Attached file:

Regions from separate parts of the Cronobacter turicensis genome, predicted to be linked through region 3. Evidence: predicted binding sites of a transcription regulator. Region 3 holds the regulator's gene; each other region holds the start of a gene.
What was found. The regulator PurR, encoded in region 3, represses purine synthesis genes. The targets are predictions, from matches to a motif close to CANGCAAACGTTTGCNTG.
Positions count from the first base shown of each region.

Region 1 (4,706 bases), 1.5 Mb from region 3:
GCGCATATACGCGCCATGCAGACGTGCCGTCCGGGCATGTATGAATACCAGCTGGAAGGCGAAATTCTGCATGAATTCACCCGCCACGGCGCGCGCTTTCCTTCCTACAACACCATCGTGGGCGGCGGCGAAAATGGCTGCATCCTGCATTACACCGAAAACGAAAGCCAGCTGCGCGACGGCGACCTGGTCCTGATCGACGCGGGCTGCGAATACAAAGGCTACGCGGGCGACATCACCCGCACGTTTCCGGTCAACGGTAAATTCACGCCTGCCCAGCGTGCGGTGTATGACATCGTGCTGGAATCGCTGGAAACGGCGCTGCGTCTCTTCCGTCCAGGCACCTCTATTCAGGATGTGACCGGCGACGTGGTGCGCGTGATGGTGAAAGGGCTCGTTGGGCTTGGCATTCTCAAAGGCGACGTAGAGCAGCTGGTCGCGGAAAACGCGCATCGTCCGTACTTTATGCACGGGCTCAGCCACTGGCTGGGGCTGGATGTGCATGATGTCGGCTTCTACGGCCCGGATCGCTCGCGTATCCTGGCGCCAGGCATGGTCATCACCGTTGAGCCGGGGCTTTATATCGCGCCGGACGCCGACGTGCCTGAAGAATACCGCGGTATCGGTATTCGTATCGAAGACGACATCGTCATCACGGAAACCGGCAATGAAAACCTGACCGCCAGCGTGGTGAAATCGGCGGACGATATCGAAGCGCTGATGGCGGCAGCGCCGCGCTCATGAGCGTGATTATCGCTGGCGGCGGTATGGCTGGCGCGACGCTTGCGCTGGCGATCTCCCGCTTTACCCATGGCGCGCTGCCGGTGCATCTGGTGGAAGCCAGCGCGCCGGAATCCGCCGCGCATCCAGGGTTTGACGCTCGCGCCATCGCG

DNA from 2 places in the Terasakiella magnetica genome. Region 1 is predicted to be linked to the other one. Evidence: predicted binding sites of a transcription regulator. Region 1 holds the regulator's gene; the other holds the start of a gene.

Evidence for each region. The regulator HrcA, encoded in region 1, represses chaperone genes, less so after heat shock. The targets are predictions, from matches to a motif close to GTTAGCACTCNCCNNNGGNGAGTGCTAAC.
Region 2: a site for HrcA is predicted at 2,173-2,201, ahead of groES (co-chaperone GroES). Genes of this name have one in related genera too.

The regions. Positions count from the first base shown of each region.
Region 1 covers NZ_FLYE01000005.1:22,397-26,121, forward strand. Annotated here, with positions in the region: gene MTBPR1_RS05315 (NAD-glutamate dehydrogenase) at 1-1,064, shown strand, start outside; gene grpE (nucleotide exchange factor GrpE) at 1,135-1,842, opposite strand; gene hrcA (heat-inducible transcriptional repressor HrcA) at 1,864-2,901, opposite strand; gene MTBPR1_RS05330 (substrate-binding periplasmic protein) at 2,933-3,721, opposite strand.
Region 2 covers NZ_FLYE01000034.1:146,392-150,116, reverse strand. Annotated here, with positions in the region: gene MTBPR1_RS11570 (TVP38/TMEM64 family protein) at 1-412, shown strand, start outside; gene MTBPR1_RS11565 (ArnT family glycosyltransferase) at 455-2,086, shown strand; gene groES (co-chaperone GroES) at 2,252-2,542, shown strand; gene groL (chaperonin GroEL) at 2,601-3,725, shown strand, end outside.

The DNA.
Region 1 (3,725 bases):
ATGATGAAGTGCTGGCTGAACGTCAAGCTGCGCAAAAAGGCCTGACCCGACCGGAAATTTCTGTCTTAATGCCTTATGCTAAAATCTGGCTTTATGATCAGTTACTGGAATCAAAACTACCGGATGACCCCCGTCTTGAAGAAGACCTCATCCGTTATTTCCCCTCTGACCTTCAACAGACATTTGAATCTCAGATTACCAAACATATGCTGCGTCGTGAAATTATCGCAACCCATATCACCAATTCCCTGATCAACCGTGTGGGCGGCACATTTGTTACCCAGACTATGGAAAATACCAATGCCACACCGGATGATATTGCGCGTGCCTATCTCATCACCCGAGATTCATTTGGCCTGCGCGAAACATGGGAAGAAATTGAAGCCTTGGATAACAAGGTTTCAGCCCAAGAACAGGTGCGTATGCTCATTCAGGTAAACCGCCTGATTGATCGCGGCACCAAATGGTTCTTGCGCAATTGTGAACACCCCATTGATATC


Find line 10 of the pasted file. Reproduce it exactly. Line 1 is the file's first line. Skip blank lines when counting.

Region 1 covers NZ_FLYE01000005.1:22,397-26,121, forward strand. Annotated here, with positions in the region: gene MTBPR1_RS05315 (NAD-glutamate dehydrogenase) at 1-1,064, shown strand, start outside; gene grpE (nucleotide exchange factor GrpE) at 1,135-1,842, opposite strand; gene hrcA (heat-inducible transcriptional repressor HrcA) at 1,864-2,901, opposite strand; gene MTBPR1_RS05330 (substrate-binding periplasmic protein) at 2,933-3,721, opposite strand.